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What Could Have Been Done Better?

While SQL Server is a very rich and full product, it does have a number of limitations—some obvious, some a little less so until you've had a chance to really come to grips with the product. Some of the problems I see in SQL Server 2000 are described in the following sections.

Support Only for Microsoft Windows

Almost all Windows operating systems are supported for SQL Server 2000, the one notable exception being Windows 95. If you have anything other than Microsoft Windows as your OS platform, however, forget all the niceties of SQL Server 2000, and instead look to another RDBMS vendor. It's obvious why Microsoft has taken this course of action, but it would be nice to have the ability to install on other operating systems.


Not all editions of SQL Server will install on all versions of Windows; for instance, Enterprise Edition will not install on Windows 2000 Professional.

No Native Load-Balancing Capabilities

While it's possible to achieve a "load-balanced" solution with horizontal data portioning (see the section "Availability Features" in my previous article in this series), it isn't true load balancing. There's no logic that analyses the load on one server and then passes the request to another based on the results of the analysis. This isn't to say that you can't achieve this with SQL Server, but you need to implement your own solution, such as Cisco's Content Services Switch. There is no built-in support for load balancing yet.

No Version Control on Database Objects

As a former developer, I felt one shortcoming of SQL Server 2000 is the fact that there's no versioning support of stored procedures, views, or even any Data Definition Language (DDL). You have to script your database and objects, and then use a product such as Visual SourceSafe (VSS) to version the scripts. Not so good if you have developers who come along and change the structure slightly, without updating the external source control repository.

Poor Performance and Configuration Out of the Box

Most DBAs know that to improve performance of your RDBMS, you should separate your program, data, and transaction log files onto physically separate drives. With SQL Server 2000, you can split the data and program files from each other at installation time, but the transaction log files are installed by default with the data partition! Little wonder that you hear people complain that SQL Server 2000 is slow; they probably haven't effectively separated the data and log files.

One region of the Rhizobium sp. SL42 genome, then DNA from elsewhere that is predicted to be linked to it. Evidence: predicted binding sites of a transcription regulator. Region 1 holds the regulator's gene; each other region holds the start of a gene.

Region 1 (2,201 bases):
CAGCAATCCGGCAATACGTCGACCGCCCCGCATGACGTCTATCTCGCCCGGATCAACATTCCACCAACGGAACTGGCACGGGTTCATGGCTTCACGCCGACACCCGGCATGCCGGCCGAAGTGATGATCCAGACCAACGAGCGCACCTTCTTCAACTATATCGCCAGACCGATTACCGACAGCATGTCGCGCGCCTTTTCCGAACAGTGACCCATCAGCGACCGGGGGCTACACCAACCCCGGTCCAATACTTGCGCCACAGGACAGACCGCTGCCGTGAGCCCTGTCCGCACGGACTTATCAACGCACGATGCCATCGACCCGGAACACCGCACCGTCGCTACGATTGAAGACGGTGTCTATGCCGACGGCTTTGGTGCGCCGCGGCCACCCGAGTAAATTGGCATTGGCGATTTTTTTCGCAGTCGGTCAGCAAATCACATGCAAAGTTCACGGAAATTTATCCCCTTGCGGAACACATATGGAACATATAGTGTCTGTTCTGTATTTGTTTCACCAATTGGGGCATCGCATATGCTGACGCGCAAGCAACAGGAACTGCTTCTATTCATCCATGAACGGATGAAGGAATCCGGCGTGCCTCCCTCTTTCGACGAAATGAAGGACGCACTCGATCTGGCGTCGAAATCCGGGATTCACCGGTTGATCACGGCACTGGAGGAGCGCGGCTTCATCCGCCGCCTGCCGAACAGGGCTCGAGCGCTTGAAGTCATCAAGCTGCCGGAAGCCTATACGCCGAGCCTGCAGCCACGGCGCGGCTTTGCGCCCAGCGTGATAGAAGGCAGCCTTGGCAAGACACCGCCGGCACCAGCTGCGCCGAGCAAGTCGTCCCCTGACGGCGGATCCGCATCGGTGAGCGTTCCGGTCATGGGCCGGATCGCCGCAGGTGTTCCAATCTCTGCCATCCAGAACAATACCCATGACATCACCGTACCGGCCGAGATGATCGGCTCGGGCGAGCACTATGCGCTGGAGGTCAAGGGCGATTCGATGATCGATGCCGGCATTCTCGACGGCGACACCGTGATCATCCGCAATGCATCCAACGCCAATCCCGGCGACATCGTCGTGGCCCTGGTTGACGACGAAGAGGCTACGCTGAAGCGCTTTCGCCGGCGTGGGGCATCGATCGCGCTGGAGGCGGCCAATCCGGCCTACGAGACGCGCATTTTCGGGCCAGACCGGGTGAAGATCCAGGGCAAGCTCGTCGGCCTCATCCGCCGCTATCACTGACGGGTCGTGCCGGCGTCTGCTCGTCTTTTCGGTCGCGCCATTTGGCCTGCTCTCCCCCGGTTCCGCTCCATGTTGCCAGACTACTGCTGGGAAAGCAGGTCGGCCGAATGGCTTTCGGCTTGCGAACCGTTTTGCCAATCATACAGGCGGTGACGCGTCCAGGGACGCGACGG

To split the data and transaction log files from each other, you need to follow the instructions in Microsoft's article Q244071. This procedure is fairly easy to follow, but be aware that you need to follow it to the letter, or you could easily corrupt your installation of SQL Server, and need to do a full reinstall.

Cannot Read Transaction Log Files

There is no capability with SQL Server's own tools to read the transaction logs. This means that you need to either buy a third-party tool, or take a wild guess and restore the database to a point in time. The ability to read the transaction logs would be really valuable for debugging purposes.

Debatable Granularity Offered with Security Model

While security is fairly strong within SQL Server, it's perhaps not the biggest mitigating factor when considering the reasons for using the product. Yes, you can secure tables, views, and stored procedures; however, when it comes to data you're restricted to column-level (or attribute-level) security. You can't natively implement row-level (or tuple-level) security within SQL Server. This requires writing custom code and having the necessary skill to restrict access based on data requirements. Having said this, though, there are not many times when you want to secure data to a specific user.

Low Number of Security Accreditations

SQL Server 2000 has one security accreditation, with the ability to provide what once was known as C2 auditing. This stacks up against IBM's DB2, which currently doesn't offer any, but falls very short of Oracle 9i's security ratings.

No Support for Java

Microsoft's position on Java is well known. Unfortunately, this has meant that your Java code is not portable from other RDBMSs. Code that has been written for your DB2 or Oracle installation will need to be translated into T-SQL to be used within SQL Server. This makes the migration path that much harder when moving from one RDBMS to another.

In fact, SQL Server 2000 doesn't offer any support for any programming language, except of course SQL. In the next release, codenamed "Yukon," there is talk of giving developers the ability to create stored procedures in VBScript. Currently, to use VBScript in SQL Server 2000, you need to develop DTS packages that interface with the RDBMS.

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